Nicene Creed

The Nicene Creed (Latin: Symbolum Nicaenum) is the creed or profession of faith (Greek: Σύμβολον τῆς Πίστεως) that is most widely used in Christian liturgy. It is called Nicene ( /ˈnaɪsiːn/) because, in its original form, it was adopted in the city of Nicaea (İznik in what is now Turkey) by the first ecumenical council, which met there in the year 325.

The Nicene Creed has been normative for the Anglican Church, the Church of the East, the Eastern Orthodox Church, the Oriental Orthodox churches, the Roman Catholic Church including the Eastern Catholic Churches, the Old Catholic Church, the Lutheran Church and many Protestant denominations, forming the eponymous mainstream definition of Christianity itself in Nicene Christianity.

The Apostles' Creed, which in its present form is later, is also broadly accepted in the West, but is not used in the East. One or other of these two creeds is recited in the Roman Rite Mass directly after the homily on all Sundays and Solemnities (Tridentine Feasts of the First Class). In the Byzantine Rite Liturgy, the Nicene Creed is recited on all occasions, following the Litany of Supplication.

In the Roman Catholic Church, the Nicene Creed is part of the profession of faith required of those undertaking important functions within the Church.

For current English translations of the Nicene Creed, see English versions of the Nicene Creed in current use.

Read more about Nicene Creed:  Nomenclature, History, Ancient Liturgical Versions, English Translations

Other articles related to "nicene creed, creed, nicene":

Eastern Orthodox – Roman Catholic Theological Differences - Extant Disputes As Seen By Orthodox Theologians - Trinity - Western Acceptance of The Filioque
... groups generally include it when reciting the Nicene Creed ... in 381and they do not demand that others too should use it when saying the Creed ... the phrase corresponding to Filioque (καὶ τοῦ Υἱοῦ) to the Greek text of the Creed, where it would be associated with the verb ...
Nicene Creed - English Translations
... For English translations of the Nicene Creed, which of necessity are not as ancient as the above-mentioned versions, see English versions of the Nicene Creed in current use ...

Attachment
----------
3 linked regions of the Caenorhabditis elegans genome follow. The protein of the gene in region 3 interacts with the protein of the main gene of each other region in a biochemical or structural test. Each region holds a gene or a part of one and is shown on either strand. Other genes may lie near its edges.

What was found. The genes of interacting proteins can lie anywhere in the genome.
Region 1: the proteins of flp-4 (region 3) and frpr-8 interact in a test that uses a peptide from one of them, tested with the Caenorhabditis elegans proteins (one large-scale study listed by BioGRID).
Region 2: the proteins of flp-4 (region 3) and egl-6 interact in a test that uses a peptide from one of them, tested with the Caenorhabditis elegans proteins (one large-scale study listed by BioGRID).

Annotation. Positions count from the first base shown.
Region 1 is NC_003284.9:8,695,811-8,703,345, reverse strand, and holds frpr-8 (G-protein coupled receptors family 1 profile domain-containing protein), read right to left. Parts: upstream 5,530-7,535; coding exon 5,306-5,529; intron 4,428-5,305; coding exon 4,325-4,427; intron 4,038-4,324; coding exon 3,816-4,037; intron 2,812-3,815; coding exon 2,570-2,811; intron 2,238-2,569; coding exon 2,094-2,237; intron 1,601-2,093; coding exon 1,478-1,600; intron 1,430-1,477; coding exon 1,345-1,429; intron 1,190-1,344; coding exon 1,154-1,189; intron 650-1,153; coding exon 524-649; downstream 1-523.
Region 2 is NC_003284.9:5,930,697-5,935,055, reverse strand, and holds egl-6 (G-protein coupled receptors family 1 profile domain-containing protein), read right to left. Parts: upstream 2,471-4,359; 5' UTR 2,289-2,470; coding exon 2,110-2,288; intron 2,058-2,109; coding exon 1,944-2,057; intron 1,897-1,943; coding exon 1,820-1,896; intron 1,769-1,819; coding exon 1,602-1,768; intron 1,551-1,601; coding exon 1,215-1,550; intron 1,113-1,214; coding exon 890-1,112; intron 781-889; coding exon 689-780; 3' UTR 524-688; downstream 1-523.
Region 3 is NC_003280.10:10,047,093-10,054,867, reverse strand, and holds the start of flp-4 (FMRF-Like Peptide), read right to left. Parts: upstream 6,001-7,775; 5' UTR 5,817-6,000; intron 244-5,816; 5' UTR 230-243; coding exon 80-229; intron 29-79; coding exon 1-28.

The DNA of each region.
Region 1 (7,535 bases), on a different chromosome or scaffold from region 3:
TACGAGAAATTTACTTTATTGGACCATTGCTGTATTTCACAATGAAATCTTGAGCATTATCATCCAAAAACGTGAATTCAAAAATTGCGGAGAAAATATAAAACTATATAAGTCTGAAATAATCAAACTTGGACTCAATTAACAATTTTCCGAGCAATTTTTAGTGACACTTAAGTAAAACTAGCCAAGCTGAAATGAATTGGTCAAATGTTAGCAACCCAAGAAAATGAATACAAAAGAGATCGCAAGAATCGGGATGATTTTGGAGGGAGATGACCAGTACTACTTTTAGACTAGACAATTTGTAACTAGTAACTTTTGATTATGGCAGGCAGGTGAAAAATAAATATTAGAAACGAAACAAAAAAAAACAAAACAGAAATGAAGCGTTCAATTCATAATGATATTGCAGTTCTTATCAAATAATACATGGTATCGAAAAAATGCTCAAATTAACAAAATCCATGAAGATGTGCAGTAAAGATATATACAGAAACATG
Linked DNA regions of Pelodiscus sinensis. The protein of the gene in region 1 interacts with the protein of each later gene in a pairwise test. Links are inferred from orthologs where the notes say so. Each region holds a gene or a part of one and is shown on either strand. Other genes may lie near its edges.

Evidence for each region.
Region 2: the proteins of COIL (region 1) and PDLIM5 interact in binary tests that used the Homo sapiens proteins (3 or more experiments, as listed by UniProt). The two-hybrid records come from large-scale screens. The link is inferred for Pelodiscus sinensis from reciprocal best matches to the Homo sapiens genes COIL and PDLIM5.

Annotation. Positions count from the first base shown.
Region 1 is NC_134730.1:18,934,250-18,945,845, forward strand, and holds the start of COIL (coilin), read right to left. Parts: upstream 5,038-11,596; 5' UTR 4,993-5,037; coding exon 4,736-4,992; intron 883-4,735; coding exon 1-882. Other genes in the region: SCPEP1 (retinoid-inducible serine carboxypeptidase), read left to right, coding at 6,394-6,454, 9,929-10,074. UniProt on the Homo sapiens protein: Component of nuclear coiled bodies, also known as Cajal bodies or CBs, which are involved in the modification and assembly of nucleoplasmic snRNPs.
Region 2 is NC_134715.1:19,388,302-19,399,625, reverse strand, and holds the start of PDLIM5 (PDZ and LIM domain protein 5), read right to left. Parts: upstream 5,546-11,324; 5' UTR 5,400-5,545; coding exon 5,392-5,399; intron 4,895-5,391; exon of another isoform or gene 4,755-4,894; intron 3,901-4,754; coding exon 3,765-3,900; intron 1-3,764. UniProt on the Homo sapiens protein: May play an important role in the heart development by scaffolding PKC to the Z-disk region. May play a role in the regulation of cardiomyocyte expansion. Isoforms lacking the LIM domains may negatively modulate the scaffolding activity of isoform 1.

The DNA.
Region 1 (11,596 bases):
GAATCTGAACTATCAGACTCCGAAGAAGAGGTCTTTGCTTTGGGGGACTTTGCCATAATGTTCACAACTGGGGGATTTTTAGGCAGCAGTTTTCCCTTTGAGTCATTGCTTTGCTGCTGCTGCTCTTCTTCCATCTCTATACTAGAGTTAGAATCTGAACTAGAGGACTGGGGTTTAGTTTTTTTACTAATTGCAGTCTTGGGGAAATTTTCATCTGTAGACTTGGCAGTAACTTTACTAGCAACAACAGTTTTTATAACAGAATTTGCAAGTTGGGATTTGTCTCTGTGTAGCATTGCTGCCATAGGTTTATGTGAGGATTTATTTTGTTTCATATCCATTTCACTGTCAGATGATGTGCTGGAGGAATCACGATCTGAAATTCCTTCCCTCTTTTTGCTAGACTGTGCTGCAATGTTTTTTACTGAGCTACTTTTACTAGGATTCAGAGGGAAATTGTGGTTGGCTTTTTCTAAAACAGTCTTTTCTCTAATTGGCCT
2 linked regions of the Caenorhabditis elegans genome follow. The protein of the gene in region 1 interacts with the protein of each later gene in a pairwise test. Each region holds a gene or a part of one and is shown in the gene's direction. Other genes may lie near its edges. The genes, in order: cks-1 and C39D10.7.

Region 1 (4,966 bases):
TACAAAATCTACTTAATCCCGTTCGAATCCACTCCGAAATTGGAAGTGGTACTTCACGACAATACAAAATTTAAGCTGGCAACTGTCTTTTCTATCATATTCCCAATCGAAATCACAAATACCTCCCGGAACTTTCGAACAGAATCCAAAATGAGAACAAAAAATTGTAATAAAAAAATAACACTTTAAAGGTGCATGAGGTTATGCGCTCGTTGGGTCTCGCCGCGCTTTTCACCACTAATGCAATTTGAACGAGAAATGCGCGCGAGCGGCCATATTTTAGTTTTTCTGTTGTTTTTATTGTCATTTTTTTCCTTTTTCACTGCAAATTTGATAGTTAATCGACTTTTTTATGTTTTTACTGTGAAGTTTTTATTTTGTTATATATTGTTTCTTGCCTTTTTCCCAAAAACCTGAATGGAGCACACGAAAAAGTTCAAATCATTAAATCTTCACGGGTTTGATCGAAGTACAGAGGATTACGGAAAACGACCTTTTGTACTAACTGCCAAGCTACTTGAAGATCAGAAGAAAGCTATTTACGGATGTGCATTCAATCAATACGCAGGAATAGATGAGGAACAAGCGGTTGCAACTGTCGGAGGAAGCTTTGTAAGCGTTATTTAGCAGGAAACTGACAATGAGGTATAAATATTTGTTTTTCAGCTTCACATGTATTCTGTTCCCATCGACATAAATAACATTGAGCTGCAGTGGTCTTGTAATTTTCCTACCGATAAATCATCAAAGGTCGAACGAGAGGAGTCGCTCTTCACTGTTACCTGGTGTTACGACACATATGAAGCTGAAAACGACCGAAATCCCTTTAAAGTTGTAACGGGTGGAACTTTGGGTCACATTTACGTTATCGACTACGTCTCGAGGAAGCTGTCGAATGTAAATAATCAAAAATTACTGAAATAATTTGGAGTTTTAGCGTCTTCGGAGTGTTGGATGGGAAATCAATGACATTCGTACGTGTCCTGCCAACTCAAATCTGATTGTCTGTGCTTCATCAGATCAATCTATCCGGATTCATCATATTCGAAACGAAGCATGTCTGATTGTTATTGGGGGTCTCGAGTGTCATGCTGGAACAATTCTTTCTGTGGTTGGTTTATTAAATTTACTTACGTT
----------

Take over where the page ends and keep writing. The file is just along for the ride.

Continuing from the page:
List Of Patriarchs Of Antioch - Patriarchs of Antioch
... However, the adherents of the Nicene creed considered him the rightful bishop until his death ... It moved towards an acceptance of the Nicene creed and participated in the Council of Constantinople, but was not recognized by Alexandria or Rome Meletius (362–381), who ... group The followers of Eustathius, strictly adhering to the Nicene creed, elected the following bishops, who were recognized by bishops of Alexandria and Rome Paulinus (362–38 ...
Comparison Of Nicene Creeds Of 325 And 381 - History - The Niceno–Constantinopolitan Creed of 381
... Catholicism) hence the name "Niceno-Constantinopolitan Creed", referring to the Creed as modified in the First Council of Constantinople ... Eastern Catholic Churches use exactly the same form of the Creed, since the Catholic Church teaches that it is wrong to add "and the Son" to the Greek verb ... cast on this explanation of the origin of the familiar Niceno-Constantinopolitan Creed, commonly called the Nicene Creed ...
Comparison Of Nicene Creeds Of 325 And 381
... The Nicene Creed (Latin Symbolum Nicaenum) is the creed or profession of faith (Greek Σύμβολον τῆς Πίστεως) that is most widely used in Christian liturgy ... It is called Nicene ( /ˈnaɪsiːn/) because, in its original form, it was adopted in the city of Nicaea (İznik in what is now Turkey) by the first ecumenical council, which ... The Nicene Creed has been normative for the Catholic Church, the Eastern Orthodox Church, the Church of the East, the Oriental Orthodox churches, the Anglican Communion, and many Protestant ...

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